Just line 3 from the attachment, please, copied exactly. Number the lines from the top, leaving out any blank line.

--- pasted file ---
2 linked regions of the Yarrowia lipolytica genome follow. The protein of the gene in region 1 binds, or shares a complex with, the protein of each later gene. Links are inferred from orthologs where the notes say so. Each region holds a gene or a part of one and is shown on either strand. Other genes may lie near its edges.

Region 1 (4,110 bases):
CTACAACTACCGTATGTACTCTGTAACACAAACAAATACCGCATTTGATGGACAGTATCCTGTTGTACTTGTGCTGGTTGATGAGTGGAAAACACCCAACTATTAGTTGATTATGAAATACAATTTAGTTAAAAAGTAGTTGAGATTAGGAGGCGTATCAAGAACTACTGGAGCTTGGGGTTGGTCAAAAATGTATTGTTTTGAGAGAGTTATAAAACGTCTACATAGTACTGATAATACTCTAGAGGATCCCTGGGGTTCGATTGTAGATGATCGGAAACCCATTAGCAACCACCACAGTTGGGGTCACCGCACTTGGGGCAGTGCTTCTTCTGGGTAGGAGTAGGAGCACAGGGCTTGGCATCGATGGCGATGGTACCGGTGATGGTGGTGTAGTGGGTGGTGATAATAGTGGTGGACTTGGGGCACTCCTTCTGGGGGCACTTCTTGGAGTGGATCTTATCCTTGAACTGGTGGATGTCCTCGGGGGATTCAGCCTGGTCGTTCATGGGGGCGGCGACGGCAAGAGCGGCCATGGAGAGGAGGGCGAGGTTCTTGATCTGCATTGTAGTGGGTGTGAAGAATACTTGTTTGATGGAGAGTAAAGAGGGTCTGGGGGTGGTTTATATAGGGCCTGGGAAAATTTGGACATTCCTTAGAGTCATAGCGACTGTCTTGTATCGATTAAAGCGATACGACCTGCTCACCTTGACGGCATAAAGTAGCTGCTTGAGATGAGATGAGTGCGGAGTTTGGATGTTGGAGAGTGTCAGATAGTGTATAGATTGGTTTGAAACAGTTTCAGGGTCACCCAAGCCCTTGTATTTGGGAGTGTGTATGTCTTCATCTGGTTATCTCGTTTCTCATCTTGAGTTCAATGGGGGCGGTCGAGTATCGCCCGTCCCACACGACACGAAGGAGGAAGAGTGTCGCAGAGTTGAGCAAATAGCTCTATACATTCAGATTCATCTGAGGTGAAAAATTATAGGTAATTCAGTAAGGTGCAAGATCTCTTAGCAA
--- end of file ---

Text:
CTACAACTACCGTATGTACTCTGTAACACAAACAAATACCGCATTTGATGGACAGTATCCTGTTGTACTTGTGCTGGTTGATGAGTGGAAAACACCCAACTATTAGTTGATTATGAAATACAATTTAGTTAAAAAGTAGTTGAGATTAGGAGGCGTATCAAGAACTACTGGAGCTTGGGGTTGGTCAAAAATGTATTGTTTTGAGAGAGTTATAAAACGTCTACATAGTACTGATAATACTCTAGAGGATCCCTGGGGTTCGATTGTAGATGATCGGAAACCCATTAGCAACCACCACAGTTGGGGTCACCGCACTTGGGGCAGTGCTTCTTCTGGGTAGGAGTAGGAGCACAGGGCTTGGCATCGATGGCGATGGTACCGGTGATGGTGGTGTAGTGGGTGGTGATAATAGTGGTGGACTTGGGGCACTCCTTCTGGGGGCACTTCTTGGAGTGGATCTTATCCTTGAACTGGTGGATGTCCTCGGGGGATTCAGCCTGGTCGTTCATGGGGGCGGCGACGGCAAGAGCGGCCATGGAGAGGAGGGCGAGGTTCTTGATCTGCATTGTAGTGGGTGTGAAGAATACTTGTTTGATGGAGAGTAAAGAGGGTCTGGGGGTGGTTTATATAGGGCCTGGGAAAATTTGGACATTCCTTAGAGTCATAGCGACTGTCTTGTATCGATTAAAGCGATACGACCTGCTCACCTTGACGGCATAAAGTAGCTGCTTGAGATGAGATGAGTGCGGAGTTTGGATGTTGGAGAGTGTCAGATAGTGTATAGATTGGTTTGAAACAGTTTCAGGGTCACCCAAGCCCTTGTATTTGGGAGTGTGTATGTCTTCATCTGGTTATCTCGTTTCTCATCTTGAGTTCAATGGGGGCGGTCGAGTATCGCCCGTCCCACACGACACGAAGGAGGAAGAGTGTCGCAGAGTTGAGCAAATAGCTCTATACATTCAGATTCATCTGAGGTGAAAAATTATAGGTAATTCAGTAAGGTGCAAGATCTCTTAGCAA